20 June 2014

You Want to Write About THAT?

It's often said that writing is a lonely enterprise. There's good reason. Writers live inside their imaginations for long periods of time exploring story lines, picturing their characters, considering conflicts. When asked about a current WIP, we find it difficult to explain because we're still exploring possibilities. But if you live with a writer, are married to a writer, or just care about one and hope to keep the relationship on a happy note, never, ever say, "And you want to write about that?"

During the course of research, especially when writing historical fiction, we come across information that is rather hard to digest today. For example, in Dragon's Legacy I included the deplorable situation where white men kidnapped Irish children from the Mexican families who were adopting them not because they were concerned about their welfare but solely on the notion that white children should not be adopted by Mexicans. Never mind the fact that, at that time, the Irish were considered "non-white" lesser beings, unemployable and segregated from white Ango-Saxon Protestants on nearly the same scale as Mexicans and African-Americans.
Never mind that it was a Catholic agency placing Catholic children with Catholic families. White men rode into the mining towns of Clifton and Morenci during a summer thunderstorm and pulled children from their beds at gunpoint. Some came down with pneumonia as a result, some were shipped off to white families who used them as slaves. It was an ugly incident--and I wanted more people to know this happened.

Recently, my spouse asked what I was working on, so I told him. I tried to discuss the horrific practice of tarring and feathering. Hence the title of this post. I'm certain that most people--and definitely most Americans--have never considered just exactly what being tarred and feathered entailed. How anyone ever survived it amazes me. And yes, I do want to write about it, describe it in full detail, and show how the people of the times reacted to such a practice.

I don't think I'll be using the spouse as a beta reader, however.

Happy writing,

12 June 2014

On the Rejuvenating Nature of Naps

There was a time when Latin cultures incorporated down time into the daily routine. Siesta was prevelant throughout the world as a result of the Spanish colonizations. From Madrid to Manilla, from noon until three or even four, quiet reigned the afternoon.

Here in the Southwest, siesta remained ingrained in the culture until World War II. Businesses
closed during the hottest period of the day, allowing their workers to rest, catch up, and slow down to avoid heat exhaustion.

It's a grand idea. When the outside temperatures are 107 to 110, it's toasty. Moving through the heat takes more energy, wears you down, and makes you sleepy. So it's a great time to take a nap.

And so I think I shall.

Happy writing,

05 June 2014

And Now For Something Serious

"Facebook is only supposed to be for fun and lighthearted catching up with friends," so I've been told.  "Don't put such serious rants or depressing news on FB."

Well for one thing, you're missing the entire power potential of social media if all you want are rainbows and lollipops coming at you. Used to be  newspapers would rally the populace to make societal change. Now it's Twitter and Facebook, Instagram and Tumblr, and whatever else everyone uses.  There are important issues to know about, events going on that affect you, your family, and possibly the generations to come. So buck up, buttercup, and read on. Changes need to be made and one of the biggest is the misogynistic culture constantly bombarding us.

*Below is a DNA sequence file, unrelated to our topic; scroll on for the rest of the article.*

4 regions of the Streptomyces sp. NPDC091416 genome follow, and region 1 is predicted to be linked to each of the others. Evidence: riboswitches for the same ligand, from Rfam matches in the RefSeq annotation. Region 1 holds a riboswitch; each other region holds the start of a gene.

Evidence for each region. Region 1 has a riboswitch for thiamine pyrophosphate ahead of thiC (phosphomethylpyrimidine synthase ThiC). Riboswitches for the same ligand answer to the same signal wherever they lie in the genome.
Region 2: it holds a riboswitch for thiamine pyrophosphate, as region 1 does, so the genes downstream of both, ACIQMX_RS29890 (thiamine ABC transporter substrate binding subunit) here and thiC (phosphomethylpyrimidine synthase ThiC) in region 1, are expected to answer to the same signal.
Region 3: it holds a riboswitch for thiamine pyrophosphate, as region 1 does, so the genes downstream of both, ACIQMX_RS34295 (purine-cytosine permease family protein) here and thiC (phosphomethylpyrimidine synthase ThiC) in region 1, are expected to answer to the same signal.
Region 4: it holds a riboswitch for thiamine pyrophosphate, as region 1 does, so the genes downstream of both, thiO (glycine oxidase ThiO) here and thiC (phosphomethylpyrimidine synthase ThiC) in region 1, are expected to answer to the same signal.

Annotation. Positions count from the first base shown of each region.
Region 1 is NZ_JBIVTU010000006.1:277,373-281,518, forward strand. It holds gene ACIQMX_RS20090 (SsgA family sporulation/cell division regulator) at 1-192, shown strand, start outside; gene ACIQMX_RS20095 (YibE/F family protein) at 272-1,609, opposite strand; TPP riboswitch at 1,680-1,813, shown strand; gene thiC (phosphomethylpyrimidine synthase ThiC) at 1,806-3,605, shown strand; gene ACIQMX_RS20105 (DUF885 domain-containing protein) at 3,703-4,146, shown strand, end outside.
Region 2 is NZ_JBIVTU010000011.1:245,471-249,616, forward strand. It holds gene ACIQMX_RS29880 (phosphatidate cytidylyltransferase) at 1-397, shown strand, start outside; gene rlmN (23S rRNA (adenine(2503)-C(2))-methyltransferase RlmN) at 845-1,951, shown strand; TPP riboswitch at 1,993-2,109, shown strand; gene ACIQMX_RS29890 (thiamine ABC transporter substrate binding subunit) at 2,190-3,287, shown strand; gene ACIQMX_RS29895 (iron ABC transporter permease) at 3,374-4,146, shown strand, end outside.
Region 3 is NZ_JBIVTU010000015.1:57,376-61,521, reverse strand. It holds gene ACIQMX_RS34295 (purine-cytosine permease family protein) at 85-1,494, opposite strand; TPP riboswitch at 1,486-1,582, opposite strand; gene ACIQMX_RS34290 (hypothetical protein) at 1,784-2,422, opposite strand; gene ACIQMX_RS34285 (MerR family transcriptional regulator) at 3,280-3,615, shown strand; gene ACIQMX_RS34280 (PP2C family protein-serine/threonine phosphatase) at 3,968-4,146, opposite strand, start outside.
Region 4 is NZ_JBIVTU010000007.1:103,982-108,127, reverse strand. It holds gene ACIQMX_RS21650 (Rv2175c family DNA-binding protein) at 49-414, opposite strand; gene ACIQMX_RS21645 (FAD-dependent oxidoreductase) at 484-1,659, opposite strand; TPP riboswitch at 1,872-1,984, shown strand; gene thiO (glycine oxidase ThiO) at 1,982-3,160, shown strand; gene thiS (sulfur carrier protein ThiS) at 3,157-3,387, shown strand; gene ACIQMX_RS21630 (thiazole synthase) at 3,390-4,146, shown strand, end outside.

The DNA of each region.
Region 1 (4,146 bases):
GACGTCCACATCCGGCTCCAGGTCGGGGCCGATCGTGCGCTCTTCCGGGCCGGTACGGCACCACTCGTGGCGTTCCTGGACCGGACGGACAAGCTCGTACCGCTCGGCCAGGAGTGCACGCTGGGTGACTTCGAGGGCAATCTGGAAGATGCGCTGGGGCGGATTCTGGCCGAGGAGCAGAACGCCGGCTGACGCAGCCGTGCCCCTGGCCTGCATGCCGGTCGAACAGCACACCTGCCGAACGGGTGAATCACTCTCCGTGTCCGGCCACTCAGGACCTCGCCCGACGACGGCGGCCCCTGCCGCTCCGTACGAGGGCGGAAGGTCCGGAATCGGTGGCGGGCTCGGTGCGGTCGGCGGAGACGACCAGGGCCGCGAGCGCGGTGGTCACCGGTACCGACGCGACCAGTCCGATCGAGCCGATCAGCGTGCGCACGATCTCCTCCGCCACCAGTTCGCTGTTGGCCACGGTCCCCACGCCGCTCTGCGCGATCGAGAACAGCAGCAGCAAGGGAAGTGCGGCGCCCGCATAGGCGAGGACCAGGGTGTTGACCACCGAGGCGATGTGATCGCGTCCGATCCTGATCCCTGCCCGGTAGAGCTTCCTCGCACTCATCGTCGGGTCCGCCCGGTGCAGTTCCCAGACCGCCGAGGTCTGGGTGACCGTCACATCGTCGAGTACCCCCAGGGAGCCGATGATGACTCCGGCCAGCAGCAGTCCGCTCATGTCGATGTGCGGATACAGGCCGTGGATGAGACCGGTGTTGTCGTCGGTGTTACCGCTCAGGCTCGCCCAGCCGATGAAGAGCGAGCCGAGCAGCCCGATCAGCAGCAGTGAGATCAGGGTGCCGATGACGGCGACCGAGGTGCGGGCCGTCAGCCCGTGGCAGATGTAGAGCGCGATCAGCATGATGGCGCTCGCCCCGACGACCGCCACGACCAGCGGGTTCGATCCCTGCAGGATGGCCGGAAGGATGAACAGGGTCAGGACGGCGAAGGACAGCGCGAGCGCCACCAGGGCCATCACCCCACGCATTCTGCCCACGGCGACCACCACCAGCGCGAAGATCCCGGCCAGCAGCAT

Perhaps you have heard of the mass shootings in Santa Barbara a couple of weeks ago. How a young man became so enraged at "not getting any" that he went on a murderous rampage, particularly focused on a sorority house. The debate about mental illness and gun control is not what I wish to address here (though that is definitely a much needed discussion) but the environment in which this young man felt entitled to sex so strongly it was a logical progression to kill those who had denied him. Yes, he also killed others who had mocked him or otherwise disagreed with him, but his so-called "manifesto" was essentially a rant about his inability to get laid.

What encourages this attitude, this thinking that women OWE men their bodies? One of the best analyses of the current overriding acceptance of rape culture is by an intelligent young man named Arthur Chu, who was a very successful champion on the game show, Jeopardy!  In his May 27, 2014  article, "Your Princess is in Another Castle", Chu presents a valid point:
But the overall problem is one of a culture where instead of seeing women as, you know, people, protagonists of their own stories just like we are of ours, men are taught that women are things to “earn,” to “win.” That if we try hard enough and persist long enough, we’ll get the girl in the end. Like life is a video game and women, like money and status, are just part of the reward we get for doing well.
While his point of view is focused from that of a "nerd", this is the mainstream male culture perpetuated in society. From religious extremists who feel so strongly about denying education to girls that they condone shooting them, to legislators who state "Rape is just another means of conception", to the offensive notion of a "trophy wife", misogyny in all its forms is applauded and upheld as "proper family values" around the world.

It has to stop. Change must start with teaching our sons from the cradle that women are not property, prizes, or rewards. That every woman has her own brain, her own dreams, and her own goals. Don't pine over or stalk anyone who is not interested in you just because you think she would be a prize or a notch on your belt. And "No" means fucking "NO", damn  it.

As Mr. Chu states, grow up.

Happy writing,